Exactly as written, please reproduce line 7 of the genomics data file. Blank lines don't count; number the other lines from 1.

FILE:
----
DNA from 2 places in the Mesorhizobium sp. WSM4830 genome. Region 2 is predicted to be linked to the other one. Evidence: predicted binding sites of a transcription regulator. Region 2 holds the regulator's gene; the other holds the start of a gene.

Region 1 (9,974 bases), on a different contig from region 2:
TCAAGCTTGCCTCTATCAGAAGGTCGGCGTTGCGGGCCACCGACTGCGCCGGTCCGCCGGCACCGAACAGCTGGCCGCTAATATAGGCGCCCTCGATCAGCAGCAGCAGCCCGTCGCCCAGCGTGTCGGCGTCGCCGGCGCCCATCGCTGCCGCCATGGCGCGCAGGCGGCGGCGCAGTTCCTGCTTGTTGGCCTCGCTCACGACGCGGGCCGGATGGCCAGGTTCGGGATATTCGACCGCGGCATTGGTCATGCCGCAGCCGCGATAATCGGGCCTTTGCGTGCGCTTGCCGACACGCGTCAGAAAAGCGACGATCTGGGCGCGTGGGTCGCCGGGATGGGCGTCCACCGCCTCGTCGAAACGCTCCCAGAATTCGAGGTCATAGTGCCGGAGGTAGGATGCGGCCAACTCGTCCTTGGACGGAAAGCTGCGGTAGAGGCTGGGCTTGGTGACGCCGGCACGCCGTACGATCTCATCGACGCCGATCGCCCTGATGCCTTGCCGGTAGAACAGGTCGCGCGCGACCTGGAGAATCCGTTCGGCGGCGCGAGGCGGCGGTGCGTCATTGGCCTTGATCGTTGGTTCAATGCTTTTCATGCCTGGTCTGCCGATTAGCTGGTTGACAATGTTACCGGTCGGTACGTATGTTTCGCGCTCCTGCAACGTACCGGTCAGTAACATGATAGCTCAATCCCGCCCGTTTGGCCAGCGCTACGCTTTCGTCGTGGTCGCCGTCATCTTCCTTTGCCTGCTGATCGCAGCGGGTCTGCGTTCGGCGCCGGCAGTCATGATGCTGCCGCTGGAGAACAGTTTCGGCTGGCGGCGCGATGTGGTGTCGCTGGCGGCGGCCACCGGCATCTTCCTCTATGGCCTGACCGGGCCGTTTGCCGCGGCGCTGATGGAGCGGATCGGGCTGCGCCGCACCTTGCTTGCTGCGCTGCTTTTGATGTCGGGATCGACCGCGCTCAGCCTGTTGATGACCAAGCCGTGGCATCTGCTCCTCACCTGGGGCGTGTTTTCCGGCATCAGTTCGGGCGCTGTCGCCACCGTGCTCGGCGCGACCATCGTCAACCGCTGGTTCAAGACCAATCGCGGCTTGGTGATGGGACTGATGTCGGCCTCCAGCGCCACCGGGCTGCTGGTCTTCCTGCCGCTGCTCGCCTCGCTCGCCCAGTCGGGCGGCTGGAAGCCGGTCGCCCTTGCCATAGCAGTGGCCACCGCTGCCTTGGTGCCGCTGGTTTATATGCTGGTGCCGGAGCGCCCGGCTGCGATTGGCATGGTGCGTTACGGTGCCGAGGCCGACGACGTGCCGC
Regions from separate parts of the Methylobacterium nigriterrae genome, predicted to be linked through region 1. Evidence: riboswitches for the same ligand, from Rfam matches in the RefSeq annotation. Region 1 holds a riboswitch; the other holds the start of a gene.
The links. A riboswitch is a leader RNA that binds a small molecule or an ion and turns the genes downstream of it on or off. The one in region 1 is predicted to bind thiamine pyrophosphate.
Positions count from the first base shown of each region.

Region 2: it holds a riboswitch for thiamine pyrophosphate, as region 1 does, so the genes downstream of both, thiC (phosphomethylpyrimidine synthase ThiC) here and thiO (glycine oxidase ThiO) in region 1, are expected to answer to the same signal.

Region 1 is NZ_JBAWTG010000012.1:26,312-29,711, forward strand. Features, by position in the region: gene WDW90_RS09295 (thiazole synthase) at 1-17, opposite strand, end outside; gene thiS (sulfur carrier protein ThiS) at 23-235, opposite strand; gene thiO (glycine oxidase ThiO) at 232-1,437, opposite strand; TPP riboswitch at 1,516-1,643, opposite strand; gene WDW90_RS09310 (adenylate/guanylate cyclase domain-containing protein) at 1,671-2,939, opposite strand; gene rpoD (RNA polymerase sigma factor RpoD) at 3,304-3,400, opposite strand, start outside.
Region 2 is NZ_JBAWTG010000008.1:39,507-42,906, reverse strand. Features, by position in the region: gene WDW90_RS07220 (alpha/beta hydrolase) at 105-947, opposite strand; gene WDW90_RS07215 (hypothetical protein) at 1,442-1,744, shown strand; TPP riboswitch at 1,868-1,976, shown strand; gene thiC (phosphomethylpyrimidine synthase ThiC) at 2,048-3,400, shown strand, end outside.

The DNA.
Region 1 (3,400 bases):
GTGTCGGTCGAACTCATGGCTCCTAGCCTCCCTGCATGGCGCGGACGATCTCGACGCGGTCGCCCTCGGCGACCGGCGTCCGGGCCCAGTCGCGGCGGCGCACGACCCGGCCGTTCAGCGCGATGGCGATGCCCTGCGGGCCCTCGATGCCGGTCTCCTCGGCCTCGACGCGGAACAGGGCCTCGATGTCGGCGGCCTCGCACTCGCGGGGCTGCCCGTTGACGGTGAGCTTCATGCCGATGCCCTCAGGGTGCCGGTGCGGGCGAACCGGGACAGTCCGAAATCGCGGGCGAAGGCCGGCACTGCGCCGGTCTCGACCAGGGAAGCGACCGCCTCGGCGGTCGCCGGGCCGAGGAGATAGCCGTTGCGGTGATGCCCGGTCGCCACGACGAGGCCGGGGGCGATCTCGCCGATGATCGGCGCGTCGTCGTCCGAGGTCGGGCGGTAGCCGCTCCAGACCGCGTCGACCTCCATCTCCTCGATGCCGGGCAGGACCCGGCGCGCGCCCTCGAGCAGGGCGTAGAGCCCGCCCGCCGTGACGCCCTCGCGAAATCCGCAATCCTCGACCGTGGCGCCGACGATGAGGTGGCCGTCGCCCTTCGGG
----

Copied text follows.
Region 2: it holds a riboswitch for thiamine pyrophosphate, as region 1 does, so the genes downstream of both, thiC (phosphomethylpyrimidine synthase ThiC) here and thiO (glycine oxidase ThiO) in region 1, are expected to answer to the same signal.